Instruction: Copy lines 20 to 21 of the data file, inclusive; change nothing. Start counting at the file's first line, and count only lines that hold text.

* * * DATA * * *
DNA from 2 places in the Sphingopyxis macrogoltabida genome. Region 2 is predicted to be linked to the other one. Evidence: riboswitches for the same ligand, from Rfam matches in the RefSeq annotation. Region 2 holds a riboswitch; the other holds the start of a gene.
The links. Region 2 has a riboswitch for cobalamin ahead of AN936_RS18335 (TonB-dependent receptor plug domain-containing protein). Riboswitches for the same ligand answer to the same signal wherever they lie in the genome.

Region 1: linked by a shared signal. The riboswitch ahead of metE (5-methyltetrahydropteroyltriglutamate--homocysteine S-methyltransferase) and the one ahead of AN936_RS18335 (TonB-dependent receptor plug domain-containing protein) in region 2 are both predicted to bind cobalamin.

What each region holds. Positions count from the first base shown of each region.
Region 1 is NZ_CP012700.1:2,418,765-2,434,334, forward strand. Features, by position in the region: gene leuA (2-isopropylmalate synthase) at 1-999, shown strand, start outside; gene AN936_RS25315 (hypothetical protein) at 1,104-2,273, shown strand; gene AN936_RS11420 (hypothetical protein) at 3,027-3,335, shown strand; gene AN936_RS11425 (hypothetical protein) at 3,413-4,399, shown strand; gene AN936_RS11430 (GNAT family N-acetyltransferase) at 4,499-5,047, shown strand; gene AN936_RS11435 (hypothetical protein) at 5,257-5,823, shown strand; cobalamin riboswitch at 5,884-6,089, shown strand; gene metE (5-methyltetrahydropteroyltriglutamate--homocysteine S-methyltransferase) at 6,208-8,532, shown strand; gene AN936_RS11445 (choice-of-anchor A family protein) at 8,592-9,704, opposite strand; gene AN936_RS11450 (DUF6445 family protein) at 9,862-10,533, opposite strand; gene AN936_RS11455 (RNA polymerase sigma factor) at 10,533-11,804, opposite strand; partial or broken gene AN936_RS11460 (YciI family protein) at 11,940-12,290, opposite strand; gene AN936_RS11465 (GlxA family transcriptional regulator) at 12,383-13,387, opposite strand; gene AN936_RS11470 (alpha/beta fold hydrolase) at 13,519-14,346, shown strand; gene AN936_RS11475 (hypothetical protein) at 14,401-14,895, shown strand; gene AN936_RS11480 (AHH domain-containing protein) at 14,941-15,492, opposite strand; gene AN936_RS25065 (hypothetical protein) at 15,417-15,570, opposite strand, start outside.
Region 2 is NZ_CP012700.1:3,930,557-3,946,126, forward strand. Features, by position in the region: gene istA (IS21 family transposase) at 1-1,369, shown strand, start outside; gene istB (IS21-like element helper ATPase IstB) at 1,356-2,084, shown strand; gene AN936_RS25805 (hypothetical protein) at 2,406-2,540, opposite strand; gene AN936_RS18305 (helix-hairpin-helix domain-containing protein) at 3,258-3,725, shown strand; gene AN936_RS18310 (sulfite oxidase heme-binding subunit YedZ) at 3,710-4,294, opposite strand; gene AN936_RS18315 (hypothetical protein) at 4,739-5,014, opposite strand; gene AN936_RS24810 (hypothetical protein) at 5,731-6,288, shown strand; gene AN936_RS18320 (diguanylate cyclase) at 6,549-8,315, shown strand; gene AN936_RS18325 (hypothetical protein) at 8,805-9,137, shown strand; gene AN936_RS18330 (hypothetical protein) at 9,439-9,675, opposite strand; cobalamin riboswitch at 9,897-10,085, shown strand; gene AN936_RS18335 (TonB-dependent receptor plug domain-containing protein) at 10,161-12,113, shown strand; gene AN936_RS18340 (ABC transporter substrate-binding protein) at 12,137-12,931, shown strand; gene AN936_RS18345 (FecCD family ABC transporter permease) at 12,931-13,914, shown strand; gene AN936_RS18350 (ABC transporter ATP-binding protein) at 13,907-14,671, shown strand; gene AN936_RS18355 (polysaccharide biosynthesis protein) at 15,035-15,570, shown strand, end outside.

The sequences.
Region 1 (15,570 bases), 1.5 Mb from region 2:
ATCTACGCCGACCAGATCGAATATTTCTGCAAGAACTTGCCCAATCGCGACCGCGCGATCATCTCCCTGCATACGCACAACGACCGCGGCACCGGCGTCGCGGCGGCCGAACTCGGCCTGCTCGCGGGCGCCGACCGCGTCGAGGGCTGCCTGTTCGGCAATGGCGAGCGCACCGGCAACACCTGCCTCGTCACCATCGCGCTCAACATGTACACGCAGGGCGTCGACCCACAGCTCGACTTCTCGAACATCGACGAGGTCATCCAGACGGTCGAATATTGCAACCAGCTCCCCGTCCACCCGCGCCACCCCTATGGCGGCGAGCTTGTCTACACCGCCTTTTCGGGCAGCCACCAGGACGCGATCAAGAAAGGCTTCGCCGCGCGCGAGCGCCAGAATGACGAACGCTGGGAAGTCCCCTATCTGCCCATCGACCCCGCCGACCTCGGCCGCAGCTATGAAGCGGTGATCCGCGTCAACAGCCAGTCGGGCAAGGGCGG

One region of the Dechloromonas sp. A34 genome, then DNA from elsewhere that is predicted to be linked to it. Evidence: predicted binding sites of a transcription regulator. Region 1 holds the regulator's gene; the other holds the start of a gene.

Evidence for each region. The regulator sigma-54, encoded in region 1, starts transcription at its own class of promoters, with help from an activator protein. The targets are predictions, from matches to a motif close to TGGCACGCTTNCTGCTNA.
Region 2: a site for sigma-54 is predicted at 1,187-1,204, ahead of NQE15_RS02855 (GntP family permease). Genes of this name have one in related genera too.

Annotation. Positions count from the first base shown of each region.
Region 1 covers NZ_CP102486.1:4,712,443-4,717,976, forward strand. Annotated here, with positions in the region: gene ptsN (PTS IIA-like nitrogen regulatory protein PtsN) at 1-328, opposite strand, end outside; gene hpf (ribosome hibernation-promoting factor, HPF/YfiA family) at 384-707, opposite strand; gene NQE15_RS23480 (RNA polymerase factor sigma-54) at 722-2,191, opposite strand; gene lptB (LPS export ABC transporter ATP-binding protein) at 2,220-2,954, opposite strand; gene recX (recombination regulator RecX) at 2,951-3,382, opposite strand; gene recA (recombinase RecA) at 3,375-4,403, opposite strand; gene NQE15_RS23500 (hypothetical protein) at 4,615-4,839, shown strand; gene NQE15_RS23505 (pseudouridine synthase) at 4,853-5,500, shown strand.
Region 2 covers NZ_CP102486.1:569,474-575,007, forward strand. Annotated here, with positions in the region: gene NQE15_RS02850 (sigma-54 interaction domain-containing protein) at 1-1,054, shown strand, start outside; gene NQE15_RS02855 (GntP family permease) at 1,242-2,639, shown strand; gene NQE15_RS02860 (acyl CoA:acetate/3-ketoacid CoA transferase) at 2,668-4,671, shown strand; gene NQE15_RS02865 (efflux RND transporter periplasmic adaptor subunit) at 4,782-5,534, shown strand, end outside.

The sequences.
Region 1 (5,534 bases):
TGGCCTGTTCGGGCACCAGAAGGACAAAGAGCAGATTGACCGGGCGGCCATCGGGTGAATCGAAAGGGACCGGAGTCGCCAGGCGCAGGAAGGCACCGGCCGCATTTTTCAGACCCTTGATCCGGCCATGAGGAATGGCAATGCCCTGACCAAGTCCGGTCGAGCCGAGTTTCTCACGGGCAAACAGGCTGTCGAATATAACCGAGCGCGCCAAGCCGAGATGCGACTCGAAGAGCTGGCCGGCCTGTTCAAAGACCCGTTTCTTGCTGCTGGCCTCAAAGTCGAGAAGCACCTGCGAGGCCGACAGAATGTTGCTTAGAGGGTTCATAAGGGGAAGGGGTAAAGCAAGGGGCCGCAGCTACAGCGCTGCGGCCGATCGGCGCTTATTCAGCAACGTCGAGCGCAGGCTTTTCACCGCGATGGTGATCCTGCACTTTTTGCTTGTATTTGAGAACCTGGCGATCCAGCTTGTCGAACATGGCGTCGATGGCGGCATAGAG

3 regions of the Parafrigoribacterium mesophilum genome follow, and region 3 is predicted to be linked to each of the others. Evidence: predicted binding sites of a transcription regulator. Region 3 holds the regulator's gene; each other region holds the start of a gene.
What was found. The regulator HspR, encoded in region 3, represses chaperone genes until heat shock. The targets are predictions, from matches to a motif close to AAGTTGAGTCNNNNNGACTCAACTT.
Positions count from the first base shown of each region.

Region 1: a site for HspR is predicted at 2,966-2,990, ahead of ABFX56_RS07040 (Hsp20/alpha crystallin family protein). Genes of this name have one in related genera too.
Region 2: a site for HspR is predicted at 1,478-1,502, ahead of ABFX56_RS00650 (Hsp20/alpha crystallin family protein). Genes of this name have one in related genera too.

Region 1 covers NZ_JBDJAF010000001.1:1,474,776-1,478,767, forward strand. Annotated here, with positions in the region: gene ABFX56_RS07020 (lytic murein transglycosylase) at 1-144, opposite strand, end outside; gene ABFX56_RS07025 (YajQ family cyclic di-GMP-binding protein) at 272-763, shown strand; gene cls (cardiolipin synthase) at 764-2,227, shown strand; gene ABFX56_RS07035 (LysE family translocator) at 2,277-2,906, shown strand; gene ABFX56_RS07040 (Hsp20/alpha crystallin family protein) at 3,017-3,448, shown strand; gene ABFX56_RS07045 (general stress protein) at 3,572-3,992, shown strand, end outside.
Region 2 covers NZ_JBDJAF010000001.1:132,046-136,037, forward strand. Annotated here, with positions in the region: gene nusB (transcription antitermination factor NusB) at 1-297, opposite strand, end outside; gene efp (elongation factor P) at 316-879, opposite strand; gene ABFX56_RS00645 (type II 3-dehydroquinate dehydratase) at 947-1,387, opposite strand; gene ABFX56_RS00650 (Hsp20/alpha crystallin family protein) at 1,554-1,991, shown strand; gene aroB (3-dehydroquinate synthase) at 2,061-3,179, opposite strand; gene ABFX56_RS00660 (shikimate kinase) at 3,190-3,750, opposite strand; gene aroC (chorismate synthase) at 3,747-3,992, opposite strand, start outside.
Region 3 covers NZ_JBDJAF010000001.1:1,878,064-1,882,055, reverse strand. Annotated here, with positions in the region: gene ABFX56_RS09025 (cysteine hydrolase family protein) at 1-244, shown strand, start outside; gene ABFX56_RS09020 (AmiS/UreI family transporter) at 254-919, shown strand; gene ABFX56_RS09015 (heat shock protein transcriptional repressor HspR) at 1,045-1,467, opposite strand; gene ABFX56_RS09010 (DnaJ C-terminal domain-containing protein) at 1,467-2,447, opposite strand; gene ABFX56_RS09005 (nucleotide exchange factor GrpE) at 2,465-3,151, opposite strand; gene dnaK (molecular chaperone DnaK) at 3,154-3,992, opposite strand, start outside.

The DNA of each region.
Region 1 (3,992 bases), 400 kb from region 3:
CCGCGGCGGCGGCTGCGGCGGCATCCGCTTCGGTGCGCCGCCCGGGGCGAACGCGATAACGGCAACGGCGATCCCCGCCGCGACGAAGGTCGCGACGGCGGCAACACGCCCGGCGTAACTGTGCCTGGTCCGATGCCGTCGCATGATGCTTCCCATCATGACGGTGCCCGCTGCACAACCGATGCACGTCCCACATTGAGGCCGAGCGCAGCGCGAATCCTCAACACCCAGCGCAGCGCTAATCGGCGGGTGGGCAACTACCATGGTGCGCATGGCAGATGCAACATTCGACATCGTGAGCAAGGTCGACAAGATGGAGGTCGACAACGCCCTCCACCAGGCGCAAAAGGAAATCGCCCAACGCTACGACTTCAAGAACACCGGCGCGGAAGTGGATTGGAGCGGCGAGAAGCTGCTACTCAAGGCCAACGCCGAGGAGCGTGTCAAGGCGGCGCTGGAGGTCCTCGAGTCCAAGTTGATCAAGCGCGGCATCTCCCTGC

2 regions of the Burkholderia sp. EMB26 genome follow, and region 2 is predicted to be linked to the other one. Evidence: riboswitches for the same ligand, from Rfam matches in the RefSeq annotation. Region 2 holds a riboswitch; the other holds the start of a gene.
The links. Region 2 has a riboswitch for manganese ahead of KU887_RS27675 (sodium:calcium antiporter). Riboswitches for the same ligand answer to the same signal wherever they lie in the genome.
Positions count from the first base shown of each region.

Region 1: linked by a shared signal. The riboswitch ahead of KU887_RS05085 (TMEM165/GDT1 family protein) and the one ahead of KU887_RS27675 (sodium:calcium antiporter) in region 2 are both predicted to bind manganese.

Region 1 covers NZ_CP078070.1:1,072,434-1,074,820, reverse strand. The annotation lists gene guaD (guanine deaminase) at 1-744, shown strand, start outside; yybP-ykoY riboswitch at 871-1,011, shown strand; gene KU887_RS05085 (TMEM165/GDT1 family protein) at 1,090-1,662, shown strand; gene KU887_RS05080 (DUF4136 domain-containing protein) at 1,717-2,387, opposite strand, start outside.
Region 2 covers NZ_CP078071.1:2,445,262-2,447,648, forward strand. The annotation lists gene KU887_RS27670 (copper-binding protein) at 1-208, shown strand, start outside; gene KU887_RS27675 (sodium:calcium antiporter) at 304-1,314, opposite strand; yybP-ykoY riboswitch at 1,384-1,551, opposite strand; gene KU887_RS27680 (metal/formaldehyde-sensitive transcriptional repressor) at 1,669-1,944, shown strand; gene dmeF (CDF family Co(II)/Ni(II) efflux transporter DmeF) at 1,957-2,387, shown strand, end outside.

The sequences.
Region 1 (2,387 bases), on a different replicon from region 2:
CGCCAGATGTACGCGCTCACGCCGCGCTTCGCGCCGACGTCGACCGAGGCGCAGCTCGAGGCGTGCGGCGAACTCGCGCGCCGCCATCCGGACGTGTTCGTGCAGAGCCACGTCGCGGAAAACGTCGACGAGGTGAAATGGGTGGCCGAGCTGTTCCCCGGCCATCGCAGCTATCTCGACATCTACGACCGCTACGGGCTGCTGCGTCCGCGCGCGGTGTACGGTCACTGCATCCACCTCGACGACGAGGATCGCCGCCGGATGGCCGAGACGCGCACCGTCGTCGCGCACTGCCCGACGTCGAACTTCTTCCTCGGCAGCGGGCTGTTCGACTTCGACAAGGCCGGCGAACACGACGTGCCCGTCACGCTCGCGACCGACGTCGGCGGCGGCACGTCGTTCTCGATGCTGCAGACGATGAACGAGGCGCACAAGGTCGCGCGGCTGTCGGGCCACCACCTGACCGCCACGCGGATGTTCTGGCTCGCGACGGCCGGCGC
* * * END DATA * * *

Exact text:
What was found. The regulator HspR, encoded in region 3, represses chaperone genes until heat shock. The targets are predictions, from matches to a motif close to AAGTTGAGTCNNNNNGACTCAACTT.
Positions count from the first base shown of each region.